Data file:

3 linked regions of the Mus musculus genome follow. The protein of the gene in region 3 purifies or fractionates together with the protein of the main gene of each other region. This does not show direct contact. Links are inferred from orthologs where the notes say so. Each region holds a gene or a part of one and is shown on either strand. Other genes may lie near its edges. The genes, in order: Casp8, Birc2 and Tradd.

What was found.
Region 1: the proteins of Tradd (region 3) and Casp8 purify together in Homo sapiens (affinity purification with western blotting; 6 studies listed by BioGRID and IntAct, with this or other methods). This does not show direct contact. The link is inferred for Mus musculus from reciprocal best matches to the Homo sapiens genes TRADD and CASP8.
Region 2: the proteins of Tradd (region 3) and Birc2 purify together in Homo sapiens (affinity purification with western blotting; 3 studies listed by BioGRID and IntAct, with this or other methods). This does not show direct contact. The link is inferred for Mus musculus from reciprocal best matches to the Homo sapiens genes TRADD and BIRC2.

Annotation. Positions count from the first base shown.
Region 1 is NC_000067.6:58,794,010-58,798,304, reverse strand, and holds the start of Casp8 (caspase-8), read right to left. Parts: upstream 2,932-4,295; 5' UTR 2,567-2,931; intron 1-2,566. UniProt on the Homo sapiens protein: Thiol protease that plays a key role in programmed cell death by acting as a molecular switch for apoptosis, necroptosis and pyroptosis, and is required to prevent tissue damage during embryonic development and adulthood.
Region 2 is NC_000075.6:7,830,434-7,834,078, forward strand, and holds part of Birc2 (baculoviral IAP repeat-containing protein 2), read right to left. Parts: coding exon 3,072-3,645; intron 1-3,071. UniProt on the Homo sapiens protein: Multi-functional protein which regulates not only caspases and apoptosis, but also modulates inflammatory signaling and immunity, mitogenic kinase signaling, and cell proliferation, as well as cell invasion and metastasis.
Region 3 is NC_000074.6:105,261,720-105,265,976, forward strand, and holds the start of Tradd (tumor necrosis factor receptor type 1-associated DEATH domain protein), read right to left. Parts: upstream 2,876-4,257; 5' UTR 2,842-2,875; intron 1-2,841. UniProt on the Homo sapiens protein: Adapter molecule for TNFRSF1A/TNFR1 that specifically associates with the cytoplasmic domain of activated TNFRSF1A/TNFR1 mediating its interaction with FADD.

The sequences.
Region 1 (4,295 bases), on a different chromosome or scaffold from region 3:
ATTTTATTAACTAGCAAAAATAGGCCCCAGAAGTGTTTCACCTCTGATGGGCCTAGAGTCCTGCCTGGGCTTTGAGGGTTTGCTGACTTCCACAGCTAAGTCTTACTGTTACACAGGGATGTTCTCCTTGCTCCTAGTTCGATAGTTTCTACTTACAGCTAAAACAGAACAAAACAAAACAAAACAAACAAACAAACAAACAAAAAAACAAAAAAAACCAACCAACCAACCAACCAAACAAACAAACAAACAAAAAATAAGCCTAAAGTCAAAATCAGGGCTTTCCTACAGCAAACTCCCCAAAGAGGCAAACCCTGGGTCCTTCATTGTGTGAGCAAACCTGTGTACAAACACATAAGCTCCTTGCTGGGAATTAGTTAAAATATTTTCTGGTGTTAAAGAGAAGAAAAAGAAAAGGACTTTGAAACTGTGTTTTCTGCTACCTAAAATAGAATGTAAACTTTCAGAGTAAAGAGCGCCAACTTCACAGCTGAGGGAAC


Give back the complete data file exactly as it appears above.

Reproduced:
3 linked regions of the Mus musculus genome follow. The protein of the gene in region 3 purifies or fractionates together with the protein of the main gene of each other region. This does not show direct contact. Links are inferred from orthologs where the notes say so. Each region holds a gene or a part of one and is shown on either strand. Other genes may lie near its edges. The genes, in order: Casp8, Birc2 and Tradd.

What was found.
Region 1: the proteins of Tradd (region 3) and Casp8 purify together in Homo sapiens (affinity purification with western blotting; 6 studies listed by BioGRID and IntAct, with this or other methods). This does not show direct contact. The link is inferred for Mus musculus from reciprocal best matches to the Homo sapiens genes TRADD and CASP8.
Region 2: the proteins of Tradd (region 3) and Birc2 purify together in Homo sapiens (affinity purification with western blotting; 3 studies listed by BioGRID and IntAct, with this or other methods). This does not show direct contact. The link is inferred for Mus musculus from reciprocal best matches to the Homo sapiens genes TRADD and BIRC2.

Annotation. Positions count from the first base shown.
Region 1 is NC_000067.6:58,794,010-58,798,304, reverse strand, and holds the start of Casp8 (caspase-8), read right to left. Parts: upstream 2,932-4,295; 5' UTR 2,567-2,931; intron 1-2,566. UniProt on the Homo sapiens protein: Thiol protease that plays a key role in programmed cell death by acting as a molecular switch for apoptosis, necroptosis and pyroptosis, and is required to prevent tissue damage during embryonic development and adulthood.
Region 2 is NC_000075.6:7,830,434-7,834,078, forward strand, and holds part of Birc2 (baculoviral IAP repeat-containing protein 2), read right to left. Parts: coding exon 3,072-3,645; intron 1-3,071. UniProt on the Homo sapiens protein: Multi-functional protein which regulates not only caspases and apoptosis, but also modulates inflammatory signaling and immunity, mitogenic kinase signaling, and cell proliferation, as well as cell invasion and metastasis.
Region 3 is NC_000074.6:105,261,720-105,265,976, forward strand, and holds the start of Tradd (tumor necrosis factor receptor type 1-associated DEATH domain protein), read right to left. Parts: upstream 2,876-4,257; 5' UTR 2,842-2,875; intron 1-2,841. UniProt on the Homo sapiens protein: Adapter molecule for TNFRSF1A/TNFR1 that specifically associates with the cytoplasmic domain of activated TNFRSF1A/TNFR1 mediating its interaction with FADD.

The sequences.
Region 1 (4,295 bases), on a different chromosome or scaffold from region 3:
ATTTTATTAACTAGCAAAAATAGGCCCCAGAAGTGTTTCACCTCTGATGGGCCTAGAGTCCTGCCTGGGCTTTGAGGGTTTGCTGACTTCCACAGCTAAGTCTTACTGTTACACAGGGATGTTCTCCTTGCTCCTAGTTCGATAGTTTCTACTTACAGCTAAAACAGAACAAAACAAAACAAAACAAACAAACAAACAAACAAAAAAACAAAAAAAACCAACCAACCAACCAACCAAACAAACAAACAAACAAAAAATAAGCCTAAAGTCAAAATCAGGGCTTTCCTACAGCAAACTCCCCAAAGAGGCAAACCCTGGGTCCTTCATTGTGTGAGCAAACCTGTGTACAAACACATAAGCTCCTTGCTGGGAATTAGTTAAAATATTTTCTGGTGTTAAAGAGAAGAAAAAGAAAAGGACTTTGAAACTGTGTTTTCTGCTACCTAAAATAGAATGTAAACTTTCAGAGTAAAGAGCGCCAACTTCACAGCTGAGGGAAC